Love And Other Ideas

Epistemic entitlement in principle is much like other perceptual states.

It would be out of place it seems, to ask yourself why you were first smitten by your lover. There are words we can use and reasons we can articulate that would explain in part, but those same features may actually apply to others we don’t love or even to those we may hate. It would beg the question as to why those features lead your affections to one but not another given they all share them. Too, that feature list may be the same as mine but I find I love someone else entirely and find no affection for your mate. At the bottom of those reasons one may give to establish that there is love there and that one is justified in loving that person, there’s a jes nes se qua which is the compelling reason one’s mind changed from “not loving” to “now loving”.

It’s this idea best exemplified in asking why I may love you that entitlements are understood. The idea is that why I love you is because I am as I am and I simply love whatever it is I find you to be. I cannot articulate why I genuinely​ love you, but I know that I do. My being entitled to love you isn’t just that I ought to be able to love anyone I want. It’s that I am entitled to love anyone I genuinely love despite my ability or inability to express why I do.

There are things we are entitled to believe because we find them so obvious to believe that like love, it is effort lost if someone were to say those beliefs aren’t justified for the mere fact that we didn’t argue or think about them or didn’t even know why we believed at all.

Is it an unjustified belief that I exist even though reason and evidence — as Descartes so brilliantly made clear by the time we get to the end of his third meditation — cannot justify asserting that I do?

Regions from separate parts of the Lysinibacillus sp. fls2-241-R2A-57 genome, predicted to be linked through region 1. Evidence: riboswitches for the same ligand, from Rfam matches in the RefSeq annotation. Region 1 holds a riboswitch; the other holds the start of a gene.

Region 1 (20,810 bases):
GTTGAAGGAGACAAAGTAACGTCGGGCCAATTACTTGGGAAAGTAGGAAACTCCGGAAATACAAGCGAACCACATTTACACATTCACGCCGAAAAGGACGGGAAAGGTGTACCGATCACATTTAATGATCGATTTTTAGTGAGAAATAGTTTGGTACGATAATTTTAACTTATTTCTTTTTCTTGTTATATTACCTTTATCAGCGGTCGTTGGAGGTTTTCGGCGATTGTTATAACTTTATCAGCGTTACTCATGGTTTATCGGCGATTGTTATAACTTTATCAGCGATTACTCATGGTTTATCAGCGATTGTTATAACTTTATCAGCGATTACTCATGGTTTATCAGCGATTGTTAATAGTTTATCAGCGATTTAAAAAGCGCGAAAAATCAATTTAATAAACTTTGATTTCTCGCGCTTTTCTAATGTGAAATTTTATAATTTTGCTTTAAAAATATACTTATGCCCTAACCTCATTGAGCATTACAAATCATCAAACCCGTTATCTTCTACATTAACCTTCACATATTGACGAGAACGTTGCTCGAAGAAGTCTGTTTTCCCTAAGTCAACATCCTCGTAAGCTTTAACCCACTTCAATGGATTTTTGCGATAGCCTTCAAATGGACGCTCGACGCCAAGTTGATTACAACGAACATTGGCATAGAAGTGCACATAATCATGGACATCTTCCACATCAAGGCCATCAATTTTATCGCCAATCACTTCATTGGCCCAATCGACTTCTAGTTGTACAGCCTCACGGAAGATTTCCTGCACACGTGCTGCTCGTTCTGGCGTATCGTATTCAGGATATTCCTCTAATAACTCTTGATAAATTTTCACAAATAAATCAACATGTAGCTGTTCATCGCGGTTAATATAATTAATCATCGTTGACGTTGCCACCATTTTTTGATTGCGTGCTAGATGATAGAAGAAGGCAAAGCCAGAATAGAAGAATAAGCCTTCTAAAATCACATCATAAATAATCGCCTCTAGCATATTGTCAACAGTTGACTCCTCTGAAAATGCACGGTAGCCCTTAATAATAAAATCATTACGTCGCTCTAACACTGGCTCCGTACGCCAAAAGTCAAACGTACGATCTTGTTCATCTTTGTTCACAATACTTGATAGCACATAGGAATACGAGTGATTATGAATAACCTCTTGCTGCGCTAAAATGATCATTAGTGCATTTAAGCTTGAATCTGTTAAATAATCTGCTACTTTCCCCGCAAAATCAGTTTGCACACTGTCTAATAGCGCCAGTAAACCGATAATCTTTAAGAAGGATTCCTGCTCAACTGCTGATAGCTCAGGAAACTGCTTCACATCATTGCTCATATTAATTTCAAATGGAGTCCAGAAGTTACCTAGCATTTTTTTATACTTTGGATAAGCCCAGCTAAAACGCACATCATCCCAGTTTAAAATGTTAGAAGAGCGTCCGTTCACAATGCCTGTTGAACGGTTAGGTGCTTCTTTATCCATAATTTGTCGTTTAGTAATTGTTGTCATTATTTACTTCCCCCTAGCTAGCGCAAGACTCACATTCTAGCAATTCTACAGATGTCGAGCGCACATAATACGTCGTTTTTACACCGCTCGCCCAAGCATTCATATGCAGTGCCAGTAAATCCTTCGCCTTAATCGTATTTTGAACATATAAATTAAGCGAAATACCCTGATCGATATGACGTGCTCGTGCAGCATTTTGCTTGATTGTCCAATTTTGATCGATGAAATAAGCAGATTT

There are scores of brute facts like existence that we are entitled to believe and which warrant asserting as being the case, despite their independence of rational justification or evidence.

As this has possible implications on Theology and Atheism, the believer is entitled to the belief something like a god may exist as long as it is from a compelling, genuine impulse. However, the Atheist is likewise so entitled to the belief that there are no deity or even just in denying claims that “There are deity” is true. Too, neither are entitled to assert these beliefs as true, because “God” is a metaphysical proposition and therefore not truth-bearing. So while many modern Atheists contend nothing should be believed without reason or evidence, Theists are right in appealing to modern Epistemology which has long denied that as a requirement for truth-candidates. However, the Atheist is completely right in pointing out, without knowing it, that whatever beliefs to which a person is entitled, god-talk is not of that sort.

Just a thought.

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